UK: Go-ahead for LNG import terminal in Wales
THE THREE companies participating in the Dragon LNG venture ? BG, Malaysia's Petronas and the Netherlands' Petroplus ? signed agreements last month to go ahead with the construction of a liquefied natural gas (LNG) import terminal at Milford Haven, Wales. Plans are for the £250m ($485m) facility, with an initial send-out capacity of 6.0bn cubic metres a year (cm/y), to become operational in the fourth quarter of 2007.
The agreements give BG 50% of Dragon LNG, with Petronas holding 30% and Petroplus ? which initiated the project ? holding 20%. BG and Petronas each have 20-year rights to throughputs of 3.0bn cm/y of gas, equivalent to about 2.2m tonnes a year (t/y) of LNG. Also last month, Dragon LNG awarded the engineering, procurement and construction (EPC) contract, valued at £185m, to a venture between the UK's Whessoe and the Netherlands' Volker Stevin. Construction is due to start at the beginning of 2005.
Still to be arranged, Petroplus says, is financing for the project ? for which Dragon LNG has retained Société Générale as financial adviser. Until finance is in place, the three shareholders will fund capital expenditures directly. Petroplus says it expects to realise a book profit of £45m-50m as a result of releasing 80% of the ownership of Dragon LNG to its partners.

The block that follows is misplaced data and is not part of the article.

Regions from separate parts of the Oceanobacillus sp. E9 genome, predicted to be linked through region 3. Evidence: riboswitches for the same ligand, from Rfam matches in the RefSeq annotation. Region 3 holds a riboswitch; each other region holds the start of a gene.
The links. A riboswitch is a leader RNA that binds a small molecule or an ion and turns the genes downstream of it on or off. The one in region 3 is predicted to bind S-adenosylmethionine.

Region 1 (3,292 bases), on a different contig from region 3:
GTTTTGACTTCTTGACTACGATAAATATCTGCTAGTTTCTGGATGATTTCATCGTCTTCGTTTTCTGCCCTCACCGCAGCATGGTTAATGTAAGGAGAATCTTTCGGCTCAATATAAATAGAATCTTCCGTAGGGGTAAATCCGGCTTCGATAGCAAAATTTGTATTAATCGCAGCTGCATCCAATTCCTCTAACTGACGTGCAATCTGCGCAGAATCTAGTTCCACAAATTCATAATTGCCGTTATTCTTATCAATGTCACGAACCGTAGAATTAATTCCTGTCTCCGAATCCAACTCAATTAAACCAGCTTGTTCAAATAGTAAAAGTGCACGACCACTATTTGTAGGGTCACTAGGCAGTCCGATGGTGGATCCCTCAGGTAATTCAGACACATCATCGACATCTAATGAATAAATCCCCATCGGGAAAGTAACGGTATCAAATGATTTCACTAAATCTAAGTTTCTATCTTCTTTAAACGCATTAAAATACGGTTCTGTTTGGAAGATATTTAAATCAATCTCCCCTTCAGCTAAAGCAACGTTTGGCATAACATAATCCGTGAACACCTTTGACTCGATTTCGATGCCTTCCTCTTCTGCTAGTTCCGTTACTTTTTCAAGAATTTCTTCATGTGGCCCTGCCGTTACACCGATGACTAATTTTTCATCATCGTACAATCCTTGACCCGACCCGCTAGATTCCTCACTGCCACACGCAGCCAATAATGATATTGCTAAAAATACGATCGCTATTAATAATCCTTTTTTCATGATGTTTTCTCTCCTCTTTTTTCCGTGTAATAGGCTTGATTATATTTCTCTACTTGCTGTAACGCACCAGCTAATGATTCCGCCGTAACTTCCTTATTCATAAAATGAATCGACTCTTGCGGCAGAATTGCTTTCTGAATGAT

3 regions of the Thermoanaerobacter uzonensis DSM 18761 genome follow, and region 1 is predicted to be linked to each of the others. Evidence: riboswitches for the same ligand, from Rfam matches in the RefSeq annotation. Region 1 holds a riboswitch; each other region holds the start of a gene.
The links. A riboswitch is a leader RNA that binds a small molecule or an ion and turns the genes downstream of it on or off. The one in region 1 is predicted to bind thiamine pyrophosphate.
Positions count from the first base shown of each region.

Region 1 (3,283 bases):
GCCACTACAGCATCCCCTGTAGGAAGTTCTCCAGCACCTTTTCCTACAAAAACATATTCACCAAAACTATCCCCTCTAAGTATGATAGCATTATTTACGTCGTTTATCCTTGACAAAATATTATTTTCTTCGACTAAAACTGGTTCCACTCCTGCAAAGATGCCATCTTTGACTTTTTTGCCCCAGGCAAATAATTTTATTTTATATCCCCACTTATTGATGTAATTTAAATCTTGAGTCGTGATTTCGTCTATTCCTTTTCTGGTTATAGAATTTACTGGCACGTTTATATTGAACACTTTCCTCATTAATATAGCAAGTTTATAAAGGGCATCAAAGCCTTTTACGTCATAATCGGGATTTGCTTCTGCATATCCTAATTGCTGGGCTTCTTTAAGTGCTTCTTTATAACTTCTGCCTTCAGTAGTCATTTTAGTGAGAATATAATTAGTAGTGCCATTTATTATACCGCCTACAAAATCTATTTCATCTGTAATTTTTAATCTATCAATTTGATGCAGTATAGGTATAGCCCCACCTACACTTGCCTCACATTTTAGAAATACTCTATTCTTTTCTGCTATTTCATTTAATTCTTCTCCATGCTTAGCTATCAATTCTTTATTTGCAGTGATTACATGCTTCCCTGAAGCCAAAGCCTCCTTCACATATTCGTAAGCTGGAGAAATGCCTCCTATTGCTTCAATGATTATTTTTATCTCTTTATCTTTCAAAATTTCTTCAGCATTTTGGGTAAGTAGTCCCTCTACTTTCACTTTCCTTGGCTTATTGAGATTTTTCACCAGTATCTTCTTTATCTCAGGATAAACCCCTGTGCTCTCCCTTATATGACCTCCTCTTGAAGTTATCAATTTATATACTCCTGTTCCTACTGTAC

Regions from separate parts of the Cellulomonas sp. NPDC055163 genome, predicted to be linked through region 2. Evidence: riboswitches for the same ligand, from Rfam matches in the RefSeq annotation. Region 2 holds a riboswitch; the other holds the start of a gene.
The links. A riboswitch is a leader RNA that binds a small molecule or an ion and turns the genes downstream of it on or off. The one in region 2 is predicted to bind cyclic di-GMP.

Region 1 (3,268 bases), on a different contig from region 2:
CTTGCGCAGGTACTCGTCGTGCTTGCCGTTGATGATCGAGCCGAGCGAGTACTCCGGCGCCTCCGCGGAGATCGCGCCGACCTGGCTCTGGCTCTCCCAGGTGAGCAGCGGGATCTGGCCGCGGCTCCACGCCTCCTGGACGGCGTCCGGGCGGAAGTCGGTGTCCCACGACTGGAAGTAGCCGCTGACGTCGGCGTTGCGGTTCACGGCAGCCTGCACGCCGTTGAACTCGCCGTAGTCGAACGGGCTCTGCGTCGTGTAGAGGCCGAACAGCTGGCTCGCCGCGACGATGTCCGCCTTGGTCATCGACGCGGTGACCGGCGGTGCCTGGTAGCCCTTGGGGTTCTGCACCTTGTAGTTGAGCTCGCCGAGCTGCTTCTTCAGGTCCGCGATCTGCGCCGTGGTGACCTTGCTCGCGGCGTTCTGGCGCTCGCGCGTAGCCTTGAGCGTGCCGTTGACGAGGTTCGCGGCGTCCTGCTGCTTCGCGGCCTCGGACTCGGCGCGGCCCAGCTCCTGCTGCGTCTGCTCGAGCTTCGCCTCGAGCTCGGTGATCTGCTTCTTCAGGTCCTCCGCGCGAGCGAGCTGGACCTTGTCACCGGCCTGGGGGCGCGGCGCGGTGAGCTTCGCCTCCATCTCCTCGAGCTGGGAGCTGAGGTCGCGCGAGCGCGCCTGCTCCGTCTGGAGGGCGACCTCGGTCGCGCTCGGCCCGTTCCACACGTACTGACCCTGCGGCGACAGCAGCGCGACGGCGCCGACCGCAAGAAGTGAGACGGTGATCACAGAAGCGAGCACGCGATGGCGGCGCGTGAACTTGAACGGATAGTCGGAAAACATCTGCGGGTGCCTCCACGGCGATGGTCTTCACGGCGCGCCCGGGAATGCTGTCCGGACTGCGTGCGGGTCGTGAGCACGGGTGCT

The facility will be built on the site of the former Gulf refinery, bought by Petroplus in 1998 and used as a storage facility for oil products. Although the construction contract covers a regasification facility with a capacity of 6bn cm/y and two LNG tanks of 165,000 cm each, planning approval has been given for a third tank ? construction of which will allow the regasification capacity to be raised to 9bn cm/y.
The UK's first new LNG-receiving terminal will be National Grid Transco's Grain LNG facility, in the Thames estuary, which the company said last month will start up in April 2005. Initial capacity of the facility will be 4.4bn cm/y, all to be used for 20 years by BP and Algeria's Sonatrach (PE 12/03 p38). There are plans to expand the capacity to up to 14.0bn cm/y, for which users are being sought.
Also targeted for start-up in the fourth quarter of 2007 is the planned ExxonMobil-Qatar Petroleum terminal, to be constructed on the site of the former Esso refinery at Milford Haven and due to receive LNG from the Qatargas II facility. Early last month, ExxonMobil said it was hoping for a go-ahead decision for the investment by the end of the year. Capacity will be 12.0bn cm/y in the first phase, with an expansion to 20.0bn cm/y envisaged in 2009.
In November, Chicago Bridge & Iron was awarded the EPC contract for the first phase of the terminal, with a value of $0.73bn-0.75bn. The work includes regasification facilities to handle 7.8m t/y of LNG, three tanks of 155,000 cm each, an unloading system and refurbishment of the existing jetty. The contract was placed by South Hook LNG, owned by ExxonMobil and Qatar Petroleum.